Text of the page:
There is always news. Some weeks there may be plenty of exciting developments. Some weeks the pickings may be a little slimmer. But there is always news. However, on Thursday afternoon it seemed – if one is to draw a quick conclusion from the fact that nearly every news channel was showing exactly the same thing, at exactly the same time – as though there was only one story in town. Cristina Fernández de Kirchner had decided to give an interview.
Interviews with Mrs Fernández de Kirchner are a rare enough occurrence but they’re even rarer when not granted to a tame, fawning journalist guaranteed to spare her the trickier questions. Thursday’s interview with Infobae’s Luis Novaresio thus proved to be one of the week’s political news highlights by breaking new ground. It was certainly enough for the 24-hour news channels, who are always desperate for quick and easy headlines. They appeared to decide simultaneously that they might as well just show the same thing. Guess there’s no ratings war if everyone is showing the same thing?
The former president’s time before the cameras was interesting, if not as revealing or groundbreaking as much of the press would have you believe. Any neutral observer should recognise Mrs Fernández de Kirchner’s ability to retain and repeat her core messages to voters and the way she can come to dominate a conversation. She is dismissive, always confrontational and she should put herself in this type of position more often.
Analysts, pollsters and commentators talk of how her unpopularity ratings sharpen when she is seen and heard but the former president is not aiming to win the support of everyone in the country. It is worth paying a little attention to some of her declarations. What did we ‘learn’ in her interview with Mr Novaersio?
She repeated her position over the death of Alberto Nisman and accused her opponents of using the death to stain her character. She dismissed claims she was behind the late AMIA special prosecutor’s death (in a week where experts have said they believe he was murdered) and said the Judiciary is neither impartial or reliable and that she is being persecuted. She said she is "a Peronist," not "a leftist" and said she would step aside in 2019 if she was an “obstacle” preventing a a change of government. She said she believes democracies in Latin America are in danger and said Argentina was not a democracy at the moment (though she said our current president’s administration should not be compared to a dictatorship).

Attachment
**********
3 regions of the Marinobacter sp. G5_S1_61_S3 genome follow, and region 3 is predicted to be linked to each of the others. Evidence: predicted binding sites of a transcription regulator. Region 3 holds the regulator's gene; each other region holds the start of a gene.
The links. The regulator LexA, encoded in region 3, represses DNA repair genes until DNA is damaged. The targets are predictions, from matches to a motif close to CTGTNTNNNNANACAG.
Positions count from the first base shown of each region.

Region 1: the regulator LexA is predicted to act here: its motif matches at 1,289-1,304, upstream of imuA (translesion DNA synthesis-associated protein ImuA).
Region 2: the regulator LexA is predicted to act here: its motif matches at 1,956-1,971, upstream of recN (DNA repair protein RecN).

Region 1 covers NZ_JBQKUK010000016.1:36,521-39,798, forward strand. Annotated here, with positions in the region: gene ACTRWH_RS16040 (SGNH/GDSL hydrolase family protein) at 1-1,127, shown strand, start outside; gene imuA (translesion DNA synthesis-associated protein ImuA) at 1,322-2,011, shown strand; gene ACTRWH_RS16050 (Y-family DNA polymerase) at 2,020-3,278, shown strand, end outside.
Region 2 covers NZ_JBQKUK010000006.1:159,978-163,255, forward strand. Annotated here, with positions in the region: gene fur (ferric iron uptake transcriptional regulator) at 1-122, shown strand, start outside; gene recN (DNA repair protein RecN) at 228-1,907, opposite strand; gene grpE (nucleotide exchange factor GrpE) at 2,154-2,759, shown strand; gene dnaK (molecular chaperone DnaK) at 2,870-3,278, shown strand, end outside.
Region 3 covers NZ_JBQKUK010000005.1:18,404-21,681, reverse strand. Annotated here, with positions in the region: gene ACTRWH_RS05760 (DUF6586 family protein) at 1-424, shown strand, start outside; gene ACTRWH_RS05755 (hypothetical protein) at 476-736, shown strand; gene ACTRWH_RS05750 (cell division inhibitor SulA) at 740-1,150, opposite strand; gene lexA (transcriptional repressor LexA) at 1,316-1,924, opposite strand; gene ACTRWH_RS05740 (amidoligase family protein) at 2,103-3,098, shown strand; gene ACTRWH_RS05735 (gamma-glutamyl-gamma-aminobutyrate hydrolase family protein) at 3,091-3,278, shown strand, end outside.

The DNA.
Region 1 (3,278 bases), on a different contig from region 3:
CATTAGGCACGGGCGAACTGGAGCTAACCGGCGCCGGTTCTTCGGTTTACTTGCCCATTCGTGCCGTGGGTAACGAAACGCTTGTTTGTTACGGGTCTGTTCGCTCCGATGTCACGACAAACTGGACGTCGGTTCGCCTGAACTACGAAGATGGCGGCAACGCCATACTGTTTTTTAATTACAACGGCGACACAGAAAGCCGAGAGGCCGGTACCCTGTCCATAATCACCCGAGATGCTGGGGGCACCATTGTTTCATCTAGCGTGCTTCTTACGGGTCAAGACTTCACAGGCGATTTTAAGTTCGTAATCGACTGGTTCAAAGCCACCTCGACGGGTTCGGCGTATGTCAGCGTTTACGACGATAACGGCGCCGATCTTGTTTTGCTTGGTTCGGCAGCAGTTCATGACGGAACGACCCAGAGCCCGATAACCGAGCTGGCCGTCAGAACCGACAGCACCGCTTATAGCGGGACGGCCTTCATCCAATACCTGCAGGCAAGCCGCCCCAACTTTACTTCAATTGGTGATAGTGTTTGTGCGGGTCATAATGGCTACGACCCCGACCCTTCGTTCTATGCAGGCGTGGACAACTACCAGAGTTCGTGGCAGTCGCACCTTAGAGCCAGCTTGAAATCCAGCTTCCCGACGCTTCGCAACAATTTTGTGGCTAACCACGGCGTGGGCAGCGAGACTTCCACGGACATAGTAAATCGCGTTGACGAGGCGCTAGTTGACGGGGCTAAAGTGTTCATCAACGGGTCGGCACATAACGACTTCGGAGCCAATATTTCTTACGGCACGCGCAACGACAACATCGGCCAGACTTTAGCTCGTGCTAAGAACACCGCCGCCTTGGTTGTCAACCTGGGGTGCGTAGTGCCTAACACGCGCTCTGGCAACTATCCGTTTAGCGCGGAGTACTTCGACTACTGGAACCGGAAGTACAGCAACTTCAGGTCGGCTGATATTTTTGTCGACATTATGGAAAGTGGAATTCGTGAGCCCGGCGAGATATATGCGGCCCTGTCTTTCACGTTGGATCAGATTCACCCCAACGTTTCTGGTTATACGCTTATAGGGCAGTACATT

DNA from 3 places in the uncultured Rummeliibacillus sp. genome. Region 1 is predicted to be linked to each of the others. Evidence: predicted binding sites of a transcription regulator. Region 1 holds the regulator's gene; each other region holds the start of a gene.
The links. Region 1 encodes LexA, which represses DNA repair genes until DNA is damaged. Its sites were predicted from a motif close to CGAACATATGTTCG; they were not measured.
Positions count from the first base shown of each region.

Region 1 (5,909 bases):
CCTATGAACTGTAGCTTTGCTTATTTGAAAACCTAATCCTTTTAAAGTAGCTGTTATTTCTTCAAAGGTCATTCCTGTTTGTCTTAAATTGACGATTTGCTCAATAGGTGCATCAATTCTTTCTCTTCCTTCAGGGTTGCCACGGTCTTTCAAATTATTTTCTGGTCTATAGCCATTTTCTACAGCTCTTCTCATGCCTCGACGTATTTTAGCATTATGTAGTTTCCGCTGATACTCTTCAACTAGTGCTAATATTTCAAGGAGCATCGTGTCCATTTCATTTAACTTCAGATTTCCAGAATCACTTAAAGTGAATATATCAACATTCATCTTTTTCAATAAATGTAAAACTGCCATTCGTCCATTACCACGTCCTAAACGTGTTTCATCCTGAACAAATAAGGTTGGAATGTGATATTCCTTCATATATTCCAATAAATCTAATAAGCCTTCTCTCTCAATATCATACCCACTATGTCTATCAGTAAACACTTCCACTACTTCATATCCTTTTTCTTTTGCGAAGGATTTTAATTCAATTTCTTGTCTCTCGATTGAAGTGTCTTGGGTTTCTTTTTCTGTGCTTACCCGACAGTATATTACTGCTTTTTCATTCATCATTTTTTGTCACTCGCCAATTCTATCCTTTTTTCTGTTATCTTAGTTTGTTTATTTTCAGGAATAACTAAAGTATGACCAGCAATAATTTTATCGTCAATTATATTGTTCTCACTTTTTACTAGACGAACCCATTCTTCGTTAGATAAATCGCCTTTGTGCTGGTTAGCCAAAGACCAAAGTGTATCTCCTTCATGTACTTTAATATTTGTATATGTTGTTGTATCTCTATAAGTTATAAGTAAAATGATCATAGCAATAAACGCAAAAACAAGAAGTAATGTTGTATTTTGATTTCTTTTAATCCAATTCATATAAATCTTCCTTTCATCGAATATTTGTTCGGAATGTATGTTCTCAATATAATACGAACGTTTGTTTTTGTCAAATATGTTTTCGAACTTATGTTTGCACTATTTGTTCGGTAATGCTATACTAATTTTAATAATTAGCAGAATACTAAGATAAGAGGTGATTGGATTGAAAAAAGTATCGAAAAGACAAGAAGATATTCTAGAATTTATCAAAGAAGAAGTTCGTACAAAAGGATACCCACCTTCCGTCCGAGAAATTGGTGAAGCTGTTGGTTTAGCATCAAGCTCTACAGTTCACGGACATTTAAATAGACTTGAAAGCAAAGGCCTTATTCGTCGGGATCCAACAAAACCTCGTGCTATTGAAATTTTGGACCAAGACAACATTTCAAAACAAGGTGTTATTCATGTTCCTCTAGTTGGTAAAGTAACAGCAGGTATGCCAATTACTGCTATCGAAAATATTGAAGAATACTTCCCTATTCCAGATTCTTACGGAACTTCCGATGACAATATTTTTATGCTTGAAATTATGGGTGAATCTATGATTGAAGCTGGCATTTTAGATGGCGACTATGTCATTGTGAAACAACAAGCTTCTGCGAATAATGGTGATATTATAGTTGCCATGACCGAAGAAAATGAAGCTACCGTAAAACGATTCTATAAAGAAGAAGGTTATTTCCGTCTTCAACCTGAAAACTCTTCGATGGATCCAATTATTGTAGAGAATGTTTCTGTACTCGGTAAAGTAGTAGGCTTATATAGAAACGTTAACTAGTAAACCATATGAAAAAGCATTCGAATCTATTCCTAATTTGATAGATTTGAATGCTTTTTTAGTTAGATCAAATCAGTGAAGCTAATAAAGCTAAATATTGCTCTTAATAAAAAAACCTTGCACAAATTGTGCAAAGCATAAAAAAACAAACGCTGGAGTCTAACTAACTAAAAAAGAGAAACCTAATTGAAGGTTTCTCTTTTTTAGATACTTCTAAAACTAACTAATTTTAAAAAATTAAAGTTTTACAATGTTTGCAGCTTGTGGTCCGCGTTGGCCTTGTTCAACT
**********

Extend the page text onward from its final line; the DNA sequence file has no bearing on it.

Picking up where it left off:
So far, same record. The former president wasn’t finished there though. There were evasive answers on former Public Works secretary José López. Yet there were also a few, very minor concessions and admissions of error. She admitted there was inflation under her government – but then said it was worse today. An outright lie. She claimed impressive figures on employment – but was quoting numbers from a statistics agency that under her administration that was unreliable and subject to manipulation. She even spoke about those famed national broadcasts and criticised her own tone during them – before saying they were justified as the media had ignored her government.
The result of Mrs Fernández de Kirchner’s decision to dip her toe into pools beyond her normal comfort zone was bizarre. Though such days are sadly too fresh in our memories, it was almost as if she had created an impromptu Cadena Nacional, so far was the interview’s reach. Yet all in all, it is a sad state of affairs when such the decision to grant an interview is a story in unto itself. Ultimately, it is a consequence of Mrs Fernández de Kirchner’s approach toward communication and the media. While her attempt at takeover TV is notable, if she seeks to continue her political life she has a responsibility to the voters to make interviews such as these more common.